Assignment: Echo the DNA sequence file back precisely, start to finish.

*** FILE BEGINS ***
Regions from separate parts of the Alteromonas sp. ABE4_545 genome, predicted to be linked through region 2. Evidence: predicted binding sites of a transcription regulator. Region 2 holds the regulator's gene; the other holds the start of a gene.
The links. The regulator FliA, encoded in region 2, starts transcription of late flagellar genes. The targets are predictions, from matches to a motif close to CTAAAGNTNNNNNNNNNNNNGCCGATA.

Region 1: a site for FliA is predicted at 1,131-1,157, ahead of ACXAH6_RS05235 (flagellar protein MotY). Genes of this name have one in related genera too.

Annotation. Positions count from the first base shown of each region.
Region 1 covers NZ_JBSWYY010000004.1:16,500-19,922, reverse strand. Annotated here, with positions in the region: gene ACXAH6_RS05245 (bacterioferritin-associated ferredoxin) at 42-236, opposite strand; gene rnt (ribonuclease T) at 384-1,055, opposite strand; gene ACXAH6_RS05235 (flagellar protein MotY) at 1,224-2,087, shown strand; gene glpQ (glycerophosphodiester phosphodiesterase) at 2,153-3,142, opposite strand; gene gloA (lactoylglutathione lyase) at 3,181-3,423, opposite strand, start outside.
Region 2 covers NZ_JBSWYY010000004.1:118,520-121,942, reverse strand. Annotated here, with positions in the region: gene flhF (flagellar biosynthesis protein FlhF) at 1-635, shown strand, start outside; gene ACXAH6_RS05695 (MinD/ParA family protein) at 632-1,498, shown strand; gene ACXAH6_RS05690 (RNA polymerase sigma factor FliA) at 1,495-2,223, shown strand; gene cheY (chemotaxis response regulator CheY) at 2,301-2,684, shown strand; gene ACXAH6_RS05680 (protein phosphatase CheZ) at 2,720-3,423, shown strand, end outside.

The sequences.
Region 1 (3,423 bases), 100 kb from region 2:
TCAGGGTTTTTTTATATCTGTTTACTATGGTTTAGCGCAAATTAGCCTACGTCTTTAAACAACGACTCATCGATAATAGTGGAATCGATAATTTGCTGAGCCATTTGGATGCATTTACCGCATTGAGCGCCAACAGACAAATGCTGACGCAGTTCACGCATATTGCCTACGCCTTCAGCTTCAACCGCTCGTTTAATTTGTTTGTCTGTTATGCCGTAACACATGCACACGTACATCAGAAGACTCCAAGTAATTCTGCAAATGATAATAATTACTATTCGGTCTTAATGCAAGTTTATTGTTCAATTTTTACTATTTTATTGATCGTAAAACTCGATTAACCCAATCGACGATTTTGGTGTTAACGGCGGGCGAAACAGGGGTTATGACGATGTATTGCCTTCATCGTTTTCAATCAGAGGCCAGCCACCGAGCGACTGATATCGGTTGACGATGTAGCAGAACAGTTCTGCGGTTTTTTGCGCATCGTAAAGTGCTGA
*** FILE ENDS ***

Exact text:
Regions from separate parts of the Alteromonas sp. ABE4_545 genome, predicted to be linked through region 2. Evidence: predicted binding sites of a transcription regulator. Region 2 holds the regulator's gene; the other holds the start of a gene.
The links. The regulator FliA, encoded in region 2, starts transcription of late flagellar genes. The targets are predictions, from matches to a motif close to CTAAAGNTNNNNNNNNNNNNGCCGATA.

Region 1: a site for FliA is predicted at 1,131-1,157, ahead of ACXAH6_RS05235 (flagellar protein MotY). Genes of this name have one in related genera too.

Annotation. Positions count from the first base shown of each region.
Region 1 covers NZ_JBSWYY010000004.1:16,500-19,922, reverse strand. Annotated here, with positions in the region: gene ACXAH6_RS05245 (bacterioferritin-associated ferredoxin) at 42-236, opposite strand; gene rnt (ribonuclease T) at 384-1,055, opposite strand; gene ACXAH6_RS05235 (flagellar protein MotY) at 1,224-2,087, shown strand; gene glpQ (glycerophosphodiester phosphodiesterase) at 2,153-3,142, opposite strand; gene gloA (lactoylglutathione lyase) at 3,181-3,423, opposite strand, start outside.
Region 2 covers NZ_JBSWYY010000004.1:118,520-121,942, reverse strand. Annotated here, with positions in the region: gene flhF (flagellar biosynthesis protein FlhF) at 1-635, shown strand, start outside; gene ACXAH6_RS05695 (MinD/ParA family protein) at 632-1,498, shown strand; gene ACXAH6_RS05690 (RNA polymerase sigma factor FliA) at 1,495-2,223, shown strand; gene cheY (chemotaxis response regulator CheY) at 2,301-2,684, shown strand; gene ACXAH6_RS05680 (protein phosphatase CheZ) at 2,720-3,423, shown strand, end outside.

The sequences.
Region 1 (3,423 bases), 100 kb from region 2:
TCAGGGTTTTTTTATATCTGTTTACTATGGTTTAGCGCAAATTAGCCTACGTCTTTAAACAACGACTCATCGATAATAGTGGAATCGATAATTTGCTGAGCCATTTGGATGCATTTACCGCATTGAGCGCCAACAGACAAATGCTGACGCAGTTCACGCATATTGCCTACGCCTTCAGCTTCAACCGCTCGTTTAATTTGTTTGTCTGTTATGCCGTAACACATGCACACGTACATCAGAAGACTCCAAGTAATTCTGCAAATGATAATAATTACTATTCGGTCTTAATGCAAGTTTATTGTTCAATTTTTACTATTTTATTGATCGTAAAACTCGATTAACCCAATCGACGATTTTGGTGTTAACGGCGGGCGAAACAGGGGTTATGACGATGTATTGCCTTCATCGTTTTCAATCAGAGGCCAGCCACCGAGCGACTGATATCGGTTGACGATGTAGCAGAACAGTTCTGCGGTTTTTTGCGCATCGTAAAGTGCTGA